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“2020health is an important and thoughtful contributor to the health debate”

Dr Sarah Wollaston MP, Chairman, Health Select Committee


Press Release Telehealth does produce savings

  • 15.02.2013
  • John Cruickshank & Jon Paxman

Results of telehealth hub pilot in Yorkshire show that telehealth can reduce hospital admissions, provide care at home and improve patient outcomes.

This evaluation by 2020health looks at the outcome of the Yorkshire and Humber telehealth Hub. Set up in 2010, this scheme aimed to demonstrate the benefits from delivering telehealth at scale to patients with chronic conditions. Outcomes from the patient point of view have, so far, been overwhelmingly positive, with decreased hospital admissions, care delivered at home and greater patient satisfaction ratings. However, in retrospect the time frame for the pilot scheme was overly ambitious, as important obstacles prevented the services reaching as many patients as the Hub had envisaged.

During this pilot scheme, services were provided from three sites: NHS Airedale Foundation Trust, South West Yorkshire Partnership Foundation Trust (SWYPFT) and Hull and East Yorkshire NHS Trust/ University of Hull. A different telehealth service was provided by each sight.

Airedale Foundation Trust piloted ‘telemedicine’ services, that is, delivering healthcare remotely through video conferencing technology. The Airedale ‘lessons learnt’ report notes that:“The telemedicine technology and new way of working has brought about a significant and real culture change in the way clinicians and physicians believe medical consultations can be delivered”.

SWYPFT aimed to encourage patients with chronic conditions to take greater control of their health and well-being. They have set up a ‘telecare call centre’, a telephone-based health coaching service delivered by nurse care navigators. They support patients through self-care and improve their condition management over the phone. The Hub project initiation documents states that “It is well documented that factors associated with health status are largely behavioural. Therefore helping people understand how lifestyle choices impact on health and well-being is critical in promoting positive health.”

The SWYPFT tele-coaching service is almost unique in the NHS, enabling the intelligent dispatch of services to help people to connect into the appropriate pathway of care. Results showed an increased number of people living independently, improved patient satisfaction, 20% fewer hospital admissions and a 30% reduction in LOS. This led to an overall 32% cost reduction.

The objective of the Hull element of the Telehealth Service was to scale up and provide the existing Hull-based clinical triage capability to other tele-monitoring projects around the east of the region.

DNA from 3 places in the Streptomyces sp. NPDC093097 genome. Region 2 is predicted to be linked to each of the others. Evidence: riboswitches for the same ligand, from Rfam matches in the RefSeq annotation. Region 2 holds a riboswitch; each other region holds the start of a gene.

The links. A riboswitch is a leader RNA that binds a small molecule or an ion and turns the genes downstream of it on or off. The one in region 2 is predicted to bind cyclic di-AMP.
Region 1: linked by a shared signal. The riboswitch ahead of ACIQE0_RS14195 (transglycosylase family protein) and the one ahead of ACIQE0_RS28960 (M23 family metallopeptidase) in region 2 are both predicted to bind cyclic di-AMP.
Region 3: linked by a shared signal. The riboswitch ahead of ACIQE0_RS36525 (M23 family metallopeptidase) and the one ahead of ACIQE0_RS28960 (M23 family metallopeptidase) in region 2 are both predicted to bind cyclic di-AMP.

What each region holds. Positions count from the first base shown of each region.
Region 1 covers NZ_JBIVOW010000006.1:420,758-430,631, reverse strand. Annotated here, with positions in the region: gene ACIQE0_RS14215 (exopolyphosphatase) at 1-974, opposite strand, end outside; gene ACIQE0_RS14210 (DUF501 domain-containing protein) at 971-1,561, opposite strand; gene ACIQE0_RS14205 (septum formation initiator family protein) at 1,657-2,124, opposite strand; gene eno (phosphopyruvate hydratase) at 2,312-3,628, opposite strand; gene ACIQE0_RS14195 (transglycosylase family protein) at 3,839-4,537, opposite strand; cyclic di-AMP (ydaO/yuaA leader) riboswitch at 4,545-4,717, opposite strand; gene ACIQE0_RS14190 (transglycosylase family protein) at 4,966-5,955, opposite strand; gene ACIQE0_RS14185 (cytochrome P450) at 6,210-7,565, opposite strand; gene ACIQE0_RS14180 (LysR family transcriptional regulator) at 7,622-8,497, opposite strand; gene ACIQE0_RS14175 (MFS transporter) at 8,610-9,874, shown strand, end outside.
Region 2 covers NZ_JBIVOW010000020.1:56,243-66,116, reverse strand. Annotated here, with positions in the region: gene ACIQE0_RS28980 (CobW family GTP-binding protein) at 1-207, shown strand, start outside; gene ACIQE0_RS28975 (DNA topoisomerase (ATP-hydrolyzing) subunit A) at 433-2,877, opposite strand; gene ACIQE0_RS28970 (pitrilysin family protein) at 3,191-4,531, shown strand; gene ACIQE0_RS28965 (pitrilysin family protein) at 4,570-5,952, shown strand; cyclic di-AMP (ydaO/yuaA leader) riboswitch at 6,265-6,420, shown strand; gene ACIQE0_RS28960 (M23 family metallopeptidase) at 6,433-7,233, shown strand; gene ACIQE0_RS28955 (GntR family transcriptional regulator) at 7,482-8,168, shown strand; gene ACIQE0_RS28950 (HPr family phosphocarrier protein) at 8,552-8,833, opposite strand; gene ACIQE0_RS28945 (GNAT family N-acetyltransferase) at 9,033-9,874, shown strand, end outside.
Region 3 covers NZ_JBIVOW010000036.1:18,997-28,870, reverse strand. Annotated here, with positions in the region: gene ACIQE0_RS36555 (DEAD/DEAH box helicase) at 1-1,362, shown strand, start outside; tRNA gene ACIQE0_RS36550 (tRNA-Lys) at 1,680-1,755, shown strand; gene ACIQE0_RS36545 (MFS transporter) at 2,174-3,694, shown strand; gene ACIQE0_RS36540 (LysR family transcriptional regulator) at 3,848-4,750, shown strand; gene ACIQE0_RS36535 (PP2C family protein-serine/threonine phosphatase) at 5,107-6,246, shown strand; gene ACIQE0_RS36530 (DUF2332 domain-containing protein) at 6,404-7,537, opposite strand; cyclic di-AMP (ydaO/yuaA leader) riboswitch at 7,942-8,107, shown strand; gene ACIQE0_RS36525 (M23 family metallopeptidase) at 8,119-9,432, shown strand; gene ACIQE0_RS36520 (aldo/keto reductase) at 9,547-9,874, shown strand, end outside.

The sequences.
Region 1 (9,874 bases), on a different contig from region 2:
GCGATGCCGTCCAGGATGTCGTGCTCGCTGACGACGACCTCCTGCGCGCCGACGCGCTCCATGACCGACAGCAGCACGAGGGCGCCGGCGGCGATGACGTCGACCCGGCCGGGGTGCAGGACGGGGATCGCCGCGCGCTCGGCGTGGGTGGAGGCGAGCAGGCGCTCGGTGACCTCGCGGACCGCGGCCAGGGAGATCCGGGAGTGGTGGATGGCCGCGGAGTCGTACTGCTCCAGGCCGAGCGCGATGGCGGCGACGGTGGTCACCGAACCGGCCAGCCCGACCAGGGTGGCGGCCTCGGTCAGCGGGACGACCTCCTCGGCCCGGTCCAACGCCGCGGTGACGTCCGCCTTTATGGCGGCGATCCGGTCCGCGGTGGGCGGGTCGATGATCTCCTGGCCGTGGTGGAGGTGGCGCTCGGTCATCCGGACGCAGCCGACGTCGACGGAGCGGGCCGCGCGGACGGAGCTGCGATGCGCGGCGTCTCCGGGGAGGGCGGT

They noted that for every 100 patients being tele-monitored, 10 all-cause admissions are averted each month. Up to £2 000 can be saved per averted admission this represents a Return on Investment (RoI) of 48%.

However, these pilot schemes did highlight obstacles which will need to be overcome. First, current uncertainties within the NHS mean that the future of funding is unknown for these sites. The new Department of Health (DH) Year of Care Tariff may help, but meanwhile this is slowing down their development.

Second, structural changes also meant that staff who were important supporters of the project were moved to different roles during the trial.

Third, there is need for a redefining of the GP/ patient relationship if telehealth is going to flourish. The Yorkshire and the Humber Telehealth Hub found that it was difficult to get GPs to sign up to telehealth as they expressed a feeling of apprehension towards the use of technology in health in general. GPs were also worried that they were being asked to take on more work. However, evidence suggests that telehealth in fact allows GPs to see more patients with a decreased workload.

These obstacles meant that the pilot scheme didn’t achieve as much as it had set out to do in the allocated time frame. Notably, not as many patients as they hoped signed up to participate in the scheme and it was therefore difficult to measure potential saving costs. Hull noted, however, that as the scale of their scheme increased from 2010 to 2012 RoI increased from 39% to 48%, which suggests that there is a strong chance that telehealth could make more savings if rolled out at a national level.

These obstacles are not however, impossible to overcome. More support, financial and spoken, from DH, professionals and organisations is crucial. Our evaluation suggests that professionals need to evaluate and pursue opportunities to benefit from these technologies and to support a shift to care closer to home, whilst DH need to rigorously assess why the uptake of telehealth has been so slow, even in cases without up-front capital costs such as the Hub.

Note to Editors
1. For interviews, comment or further information please contact John Cruickshank or Julia Manning on 020 3170 7702

2. is an independent, grass-roots, Think Tank passionate about creating a healthy society. We identify issues and bring informed people together to create these solutions. 

3. The full report will be released [25.01.2013]. The report was sponsored by an unrestricted educational grant from Yorkshire & the Humber SHA. The University of Hull completed a quantitative analysis of the Yorkshrie Telehealth Hub which is attached to this report. The views expressed in this evaluation are those of the authors.

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